Disaster Preparedness

Disaster Preparedness
How Prepared is Your Farming Operation?

Maui Extension Office
Monday, November 26, 2007
11 am ? 1:30 pm

Natural disasters, such as droughts, floods, wild fires, hurricanes, pests, and diseases, can cause excessive economic damage to agricultural production. In addition to crop damage, disasters can also affect farm buildings, machinery, animals, irrigation, family members and employees. Disasters along with marketing difficulties can lead to serious downturns in your farm income.

How prepared are you? This workshop is designed to provide you with information on:
1) preparing your operation for a natural disaster and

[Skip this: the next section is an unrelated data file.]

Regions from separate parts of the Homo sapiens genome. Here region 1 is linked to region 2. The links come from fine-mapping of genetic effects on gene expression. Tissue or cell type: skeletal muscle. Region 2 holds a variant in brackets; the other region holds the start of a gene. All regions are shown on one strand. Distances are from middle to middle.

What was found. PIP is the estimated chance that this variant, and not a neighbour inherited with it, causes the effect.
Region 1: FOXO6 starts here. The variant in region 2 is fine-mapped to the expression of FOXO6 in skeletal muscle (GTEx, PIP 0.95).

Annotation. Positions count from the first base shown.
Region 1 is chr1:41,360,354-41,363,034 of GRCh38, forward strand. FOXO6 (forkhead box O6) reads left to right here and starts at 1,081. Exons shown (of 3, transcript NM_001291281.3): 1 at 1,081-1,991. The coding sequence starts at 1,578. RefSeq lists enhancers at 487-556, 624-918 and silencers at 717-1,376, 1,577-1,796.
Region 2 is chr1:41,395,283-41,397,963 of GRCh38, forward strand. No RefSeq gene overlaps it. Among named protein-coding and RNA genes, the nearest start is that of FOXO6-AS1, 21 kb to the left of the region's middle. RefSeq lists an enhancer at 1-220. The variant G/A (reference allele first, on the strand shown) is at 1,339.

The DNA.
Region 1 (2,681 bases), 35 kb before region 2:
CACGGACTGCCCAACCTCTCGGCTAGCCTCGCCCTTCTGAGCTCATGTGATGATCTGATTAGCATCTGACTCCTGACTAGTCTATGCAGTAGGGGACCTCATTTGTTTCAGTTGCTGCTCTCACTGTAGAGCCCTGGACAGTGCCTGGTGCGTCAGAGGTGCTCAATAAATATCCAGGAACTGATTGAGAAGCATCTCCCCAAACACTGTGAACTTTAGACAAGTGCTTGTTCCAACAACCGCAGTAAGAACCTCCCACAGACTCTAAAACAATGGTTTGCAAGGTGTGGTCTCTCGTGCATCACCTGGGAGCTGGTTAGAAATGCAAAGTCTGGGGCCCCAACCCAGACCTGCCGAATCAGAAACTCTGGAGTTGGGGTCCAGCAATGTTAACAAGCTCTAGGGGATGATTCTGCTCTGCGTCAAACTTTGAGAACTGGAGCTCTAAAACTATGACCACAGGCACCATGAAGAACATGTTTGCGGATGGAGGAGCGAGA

2) available and affordable crop insurance programs that minimize risk associated with economic losses.
Note: Now that the “Adjusted Gross Revenue” (AGR) insurance is available for 2008, in effect all Hawaii crops can be insured to some degree ? not just bananas, coffee, papayas, macnuts & nursery.

? USDA Farm Service Agency (FSA) administers and oversees farm commodity, credit, conservation, disaster and loan programs. These programs are designed to improve the economic stability of the agricultural industry and to help farmers adjust production to meet demand.

? USDA Risk Management Agency Western Regional Office, Davis. USDA RMA helps producers manage their business risks through effective, market-based risk management solutions.

? John Nelson from the Western Center for Risk Management Education (Washington State University) on the new Adjusted Gross Revenue (AGR) Insurance.